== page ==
In September 2007, I made my first trip to the fabled Austin, TX, to attend the Austin City Limits festival in Zilker Park. Among the 30+ acts I saw that weekend was Steve Earle, a long-time favorite of mine.
At the time we were in town for ACL, Steve Earle was about to release his album Washington Square Serenade, which at the time, none of us had heard (or heard about). In the car on the way to Zilker that day, I read an Austin Chronicle interview with Steve in which he describes current-day Austin as a city that broke his heart by becoming “just about money, real estate, and shelling out for a latte” and how he had since emigrated to (ahem) Manhattan.
By this point, I had become used to people telling me about how every place in the country (including Portland) used to be much cooler and more authentic. But it’s my first time in Austin and it’s like 200 degrees and I have heat rash and I just want to see Steve Earle live. And so they start bringing his gear onto the stage, including, somehow…turntables. At which point my friends and I are look at each other, silently asking “Who is this person and what has he done with Steve Earle?”
(Which, essentially, is what Steve Earle asks himself about Austin, so let’s all try to accept change and move forward.)
The opening track of Earle’s Washington Square Serenade is “Tennessee Blues,” which is his goodbye letter to Nashville (and the south) upon moving to New York. It’s one of the few tracks on the album I actually enjoy and is sonically consistent with his earlier work. The chorus calls out, “This ain’t never been my home” and lets you damn well know that he’s singing into the rearview mirror and he’s got no regrets.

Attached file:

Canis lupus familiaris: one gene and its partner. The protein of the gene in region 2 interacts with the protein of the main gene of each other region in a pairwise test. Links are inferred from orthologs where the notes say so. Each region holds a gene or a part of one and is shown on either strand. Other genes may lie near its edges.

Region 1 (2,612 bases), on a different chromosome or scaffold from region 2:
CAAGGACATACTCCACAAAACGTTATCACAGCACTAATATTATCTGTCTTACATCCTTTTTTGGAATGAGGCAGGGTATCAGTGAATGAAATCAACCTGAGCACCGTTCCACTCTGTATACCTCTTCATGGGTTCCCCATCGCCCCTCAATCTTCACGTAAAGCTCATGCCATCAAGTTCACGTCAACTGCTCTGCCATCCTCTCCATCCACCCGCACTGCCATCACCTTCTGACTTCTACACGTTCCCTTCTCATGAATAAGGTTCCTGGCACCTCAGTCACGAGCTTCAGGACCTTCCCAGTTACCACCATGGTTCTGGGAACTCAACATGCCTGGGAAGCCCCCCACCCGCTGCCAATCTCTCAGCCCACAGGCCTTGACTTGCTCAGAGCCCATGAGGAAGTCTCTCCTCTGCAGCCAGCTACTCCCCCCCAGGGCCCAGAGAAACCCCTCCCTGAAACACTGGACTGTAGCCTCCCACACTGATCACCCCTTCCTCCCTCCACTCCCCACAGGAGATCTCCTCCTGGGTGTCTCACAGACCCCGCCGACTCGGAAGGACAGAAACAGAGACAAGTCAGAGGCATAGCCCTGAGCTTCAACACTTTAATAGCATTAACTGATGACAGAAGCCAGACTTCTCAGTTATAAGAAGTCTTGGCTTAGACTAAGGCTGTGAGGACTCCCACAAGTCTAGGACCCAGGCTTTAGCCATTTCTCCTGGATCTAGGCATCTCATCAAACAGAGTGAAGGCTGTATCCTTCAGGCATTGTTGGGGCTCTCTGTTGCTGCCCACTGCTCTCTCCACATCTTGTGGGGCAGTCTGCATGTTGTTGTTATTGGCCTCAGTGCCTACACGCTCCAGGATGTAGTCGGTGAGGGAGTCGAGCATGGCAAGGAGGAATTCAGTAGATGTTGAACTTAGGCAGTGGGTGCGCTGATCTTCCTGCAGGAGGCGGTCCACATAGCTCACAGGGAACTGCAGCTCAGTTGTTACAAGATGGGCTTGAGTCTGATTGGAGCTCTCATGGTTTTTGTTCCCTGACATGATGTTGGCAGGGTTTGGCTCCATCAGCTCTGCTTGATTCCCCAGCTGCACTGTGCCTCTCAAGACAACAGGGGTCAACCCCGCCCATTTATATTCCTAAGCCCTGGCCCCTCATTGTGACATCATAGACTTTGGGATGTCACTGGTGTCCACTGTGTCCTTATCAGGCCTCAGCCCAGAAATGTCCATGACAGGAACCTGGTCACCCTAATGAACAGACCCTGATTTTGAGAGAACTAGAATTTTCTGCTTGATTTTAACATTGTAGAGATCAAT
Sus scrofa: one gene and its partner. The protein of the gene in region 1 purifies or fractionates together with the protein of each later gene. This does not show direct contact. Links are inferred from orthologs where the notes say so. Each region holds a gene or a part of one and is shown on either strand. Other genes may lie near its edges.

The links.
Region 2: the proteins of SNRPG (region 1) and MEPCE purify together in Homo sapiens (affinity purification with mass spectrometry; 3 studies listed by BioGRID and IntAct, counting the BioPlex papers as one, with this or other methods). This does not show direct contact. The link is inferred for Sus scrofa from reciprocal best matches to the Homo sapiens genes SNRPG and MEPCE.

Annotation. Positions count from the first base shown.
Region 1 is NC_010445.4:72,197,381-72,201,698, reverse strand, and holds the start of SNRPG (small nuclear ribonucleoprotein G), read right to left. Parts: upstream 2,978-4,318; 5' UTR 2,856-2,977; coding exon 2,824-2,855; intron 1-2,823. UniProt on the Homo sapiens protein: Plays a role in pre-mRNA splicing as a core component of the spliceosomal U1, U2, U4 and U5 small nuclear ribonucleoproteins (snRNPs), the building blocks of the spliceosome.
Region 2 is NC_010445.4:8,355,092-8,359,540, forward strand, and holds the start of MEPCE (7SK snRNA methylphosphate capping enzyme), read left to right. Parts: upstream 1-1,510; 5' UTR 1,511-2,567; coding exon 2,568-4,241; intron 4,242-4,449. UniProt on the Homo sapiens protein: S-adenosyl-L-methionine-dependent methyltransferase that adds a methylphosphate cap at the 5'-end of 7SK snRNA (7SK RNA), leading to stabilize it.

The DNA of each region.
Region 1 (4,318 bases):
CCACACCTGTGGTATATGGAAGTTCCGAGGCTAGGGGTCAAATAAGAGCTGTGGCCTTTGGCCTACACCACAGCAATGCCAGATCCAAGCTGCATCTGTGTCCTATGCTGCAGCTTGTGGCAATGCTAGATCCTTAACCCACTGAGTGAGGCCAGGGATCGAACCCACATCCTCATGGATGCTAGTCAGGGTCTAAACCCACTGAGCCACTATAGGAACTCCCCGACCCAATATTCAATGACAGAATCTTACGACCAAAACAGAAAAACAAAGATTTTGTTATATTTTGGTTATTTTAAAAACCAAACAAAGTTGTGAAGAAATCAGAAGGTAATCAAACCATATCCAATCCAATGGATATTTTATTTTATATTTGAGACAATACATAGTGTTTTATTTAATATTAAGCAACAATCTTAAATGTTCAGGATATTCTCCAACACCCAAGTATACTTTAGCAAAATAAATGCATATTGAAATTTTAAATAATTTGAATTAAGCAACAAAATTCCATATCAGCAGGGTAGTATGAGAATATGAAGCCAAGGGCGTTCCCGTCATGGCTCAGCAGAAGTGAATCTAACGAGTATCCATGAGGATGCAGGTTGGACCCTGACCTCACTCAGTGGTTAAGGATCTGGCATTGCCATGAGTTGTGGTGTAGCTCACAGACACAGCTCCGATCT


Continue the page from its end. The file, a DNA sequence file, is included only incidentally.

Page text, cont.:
So when Kasey Anderson writes his goodbye letter to Bellingham, WA in the form of his newest album, Nowhere Nights, he opens with the refrain “This ain’t never been my home.” This nod to Earle is intentional, but Anderson soon lets you know his break from Bellingham wasn’t all that clean, and he may have a few regrets.
He bookends the album with “Bellingham Blues” and “Real Gone”. The latter is an angsty (perhaps angry) seven-and-a-half-minute exploration of his exodus from a small college town, back to his home-base of Portland, Oregon. In between, he provides nine tracks outlining the usual adventures in love and loss, but with unusual self-awareness. It’s a gorgeous album, alternating between up-beat bar tunes and slow-bleeding ballads, and Kasey’s lyrical prowess elevates each track to a meditation on the common themes that make up the backbone of country music.
Lyrically, he explores how sense of place gets wrapped up in our sense of ourselves. But when Kasey writes about “heading back down south”, be clear that he’s transversing Washington state to get to Portland. If you listen closely enough you might hear Kasey’s drawl echoing off what can only be rain-soaked streets.
If I was to levy one criticism of this album, it may be that it’s musically too derivative — of early Steve Earle, or current incarnations thereof. But, if the alternative is false nostalgia and listening to Steve Earle playing turntables and singing about Manhattan and his seventh wife, well — I’ll happily throw on Nowhere Nights.
Note: The notable exception to this post and the introspective theme of this album is the following track, “I Was a Photograph”, which you can read about here and here. If you listen to this song, please read the original article.